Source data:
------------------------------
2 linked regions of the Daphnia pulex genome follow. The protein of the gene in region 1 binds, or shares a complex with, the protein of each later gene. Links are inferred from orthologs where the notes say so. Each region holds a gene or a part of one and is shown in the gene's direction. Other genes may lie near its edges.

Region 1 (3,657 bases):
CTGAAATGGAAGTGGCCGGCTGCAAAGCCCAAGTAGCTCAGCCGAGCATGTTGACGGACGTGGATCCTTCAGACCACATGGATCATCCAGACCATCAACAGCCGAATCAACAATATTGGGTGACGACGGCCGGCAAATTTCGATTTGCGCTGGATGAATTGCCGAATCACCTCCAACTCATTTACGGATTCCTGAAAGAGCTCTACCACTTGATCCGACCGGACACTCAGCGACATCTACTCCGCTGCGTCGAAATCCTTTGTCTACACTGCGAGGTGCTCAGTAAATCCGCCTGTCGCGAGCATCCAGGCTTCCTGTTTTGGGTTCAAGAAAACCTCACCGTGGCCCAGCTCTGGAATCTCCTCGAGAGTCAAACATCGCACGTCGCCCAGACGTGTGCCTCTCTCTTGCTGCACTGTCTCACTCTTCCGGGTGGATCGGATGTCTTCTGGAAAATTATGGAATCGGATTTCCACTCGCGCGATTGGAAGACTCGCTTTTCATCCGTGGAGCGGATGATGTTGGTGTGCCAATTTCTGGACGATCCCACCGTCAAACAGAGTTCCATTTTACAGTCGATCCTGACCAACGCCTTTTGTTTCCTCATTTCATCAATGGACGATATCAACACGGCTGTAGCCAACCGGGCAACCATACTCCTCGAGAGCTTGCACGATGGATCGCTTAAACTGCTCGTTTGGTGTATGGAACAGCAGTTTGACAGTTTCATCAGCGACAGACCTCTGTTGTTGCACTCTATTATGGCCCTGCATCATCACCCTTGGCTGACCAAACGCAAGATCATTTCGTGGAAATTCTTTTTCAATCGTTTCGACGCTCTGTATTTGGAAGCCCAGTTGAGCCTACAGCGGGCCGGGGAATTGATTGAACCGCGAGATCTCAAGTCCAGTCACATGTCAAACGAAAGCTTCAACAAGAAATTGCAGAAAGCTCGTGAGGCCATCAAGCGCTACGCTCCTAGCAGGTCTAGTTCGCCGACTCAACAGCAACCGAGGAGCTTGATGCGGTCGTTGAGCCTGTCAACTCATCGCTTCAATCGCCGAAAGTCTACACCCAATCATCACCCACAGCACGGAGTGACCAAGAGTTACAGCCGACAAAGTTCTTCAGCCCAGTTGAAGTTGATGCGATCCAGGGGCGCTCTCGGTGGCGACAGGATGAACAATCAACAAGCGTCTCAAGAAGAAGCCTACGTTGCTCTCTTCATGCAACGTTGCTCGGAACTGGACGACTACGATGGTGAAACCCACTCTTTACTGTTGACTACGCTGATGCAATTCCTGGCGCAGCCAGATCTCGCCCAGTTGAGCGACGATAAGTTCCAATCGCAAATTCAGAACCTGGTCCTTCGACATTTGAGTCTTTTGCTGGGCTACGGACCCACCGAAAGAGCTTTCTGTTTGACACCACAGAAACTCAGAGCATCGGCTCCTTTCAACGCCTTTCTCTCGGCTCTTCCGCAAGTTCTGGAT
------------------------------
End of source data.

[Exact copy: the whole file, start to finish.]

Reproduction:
2 linked regions of the Daphnia pulex genome follow. The protein of the gene in region 1 binds, or shares a complex with, the protein of each later gene. Links are inferred from orthologs where the notes say so. Each region holds a gene or a part of one and is shown in the gene's direction. Other genes may lie near its edges.

Region 1 (3,657 bases):
CTGAAATGGAAGTGGCCGGCTGCAAAGCCCAAGTAGCTCAGCCGAGCATGTTGACGGACGTGGATCCTTCAGACCACATGGATCATCCAGACCATCAACAGCCGAATCAACAATATTGGGTGACGACGGCCGGCAAATTTCGATTTGCGCTGGATGAATTGCCGAATCACCTCCAACTCATTTACGGATTCCTGAAAGAGCTCTACCACTTGATCCGACCGGACACTCAGCGACATCTACTCCGCTGCGTCGAAATCCTTTGTCTACACTGCGAGGTGCTCAGTAAATCCGCCTGTCGCGAGCATCCAGGCTTCCTGTTTTGGGTTCAAGAAAACCTCACCGTGGCCCAGCTCTGGAATCTCCTCGAGAGTCAAACATCGCACGTCGCCCAGACGTGTGCCTCTCTCTTGCTGCACTGTCTCACTCTTCCGGGTGGATCGGATGTCTTCTGGAAAATTATGGAATCGGATTTCCACTCGCGCGATTGGAAGACTCGCTTTTCATCCGTGGAGCGGATGATGTTGGTGTGCCAATTTCTGGACGATCCCACCGTCAAACAGAGTTCCATTTTACAGTCGATCCTGACCAACGCCTTTTGTTTCCTCATTTCATCAATGGACGATATCAACACGGCTGTAGCCAACCGGGCAACCATACTCCTCGAGAGCTTGCACGATGGATCGCTTAAACTGCTCGTTTGGTGTATGGAACAGCAGTTTGACAGTTTCATCAGCGACAGACCTCTGTTGTTGCACTCTATTATGGCCCTGCATCATCACCCTTGGCTGACCAAACGCAAGATCATTTCGTGGAAATTCTTTTTCAATCGTTTCGACGCTCTGTATTTGGAAGCCCAGTTGAGCCTACAGCGGGCCGGGGAATTGATTGAACCGCGAGATCTCAAGTCCAGTCACATGTCAAACGAAAGCTTCAACAAGAAATTGCAGAAAGCTCGTGAGGCCATCAAGCGCTACGCTCCTAGCAGGTCTAGTTCGCCGACTCAACAGCAACCGAGGAGCTTGATGCGGTCGTTGAGCCTGTCAACTCATCGCTTCAATCGCCGAAAGTCTACACCCAATCATCACCCACAGCACGGAGTGACCAAGAGTTACAGCCGACAAAGTTCTTCAGCCCAGTTGAAGTTGATGCGATCCAGGGGCGCTCTCGGTGGCGACAGGATGAACAATCAACAAGCGTCTCAAGAAGAAGCCTACGTTGCTCTCTTCATGCAACGTTGCTCGGAACTGGACGACTACGATGGTGAAACCCACTCTTTACTGTTGACTACGCTGATGCAATTCCTGGCGCAGCCAGATCTCGCCCAGTTGAGCGACGATAAGTTCCAATCGCAAATTCAGAACCTGGTCCTTCGACATTTGAGTCTTTTGCTGGGCTACGGACCCACCGAAAGAGCTTTCTGTTTGACACCACAGAAACTCAGAGCATCGGCTCCTTTCAACGCCTTTCTCTCGGCTCTTCCGCAAGTTCTGGAT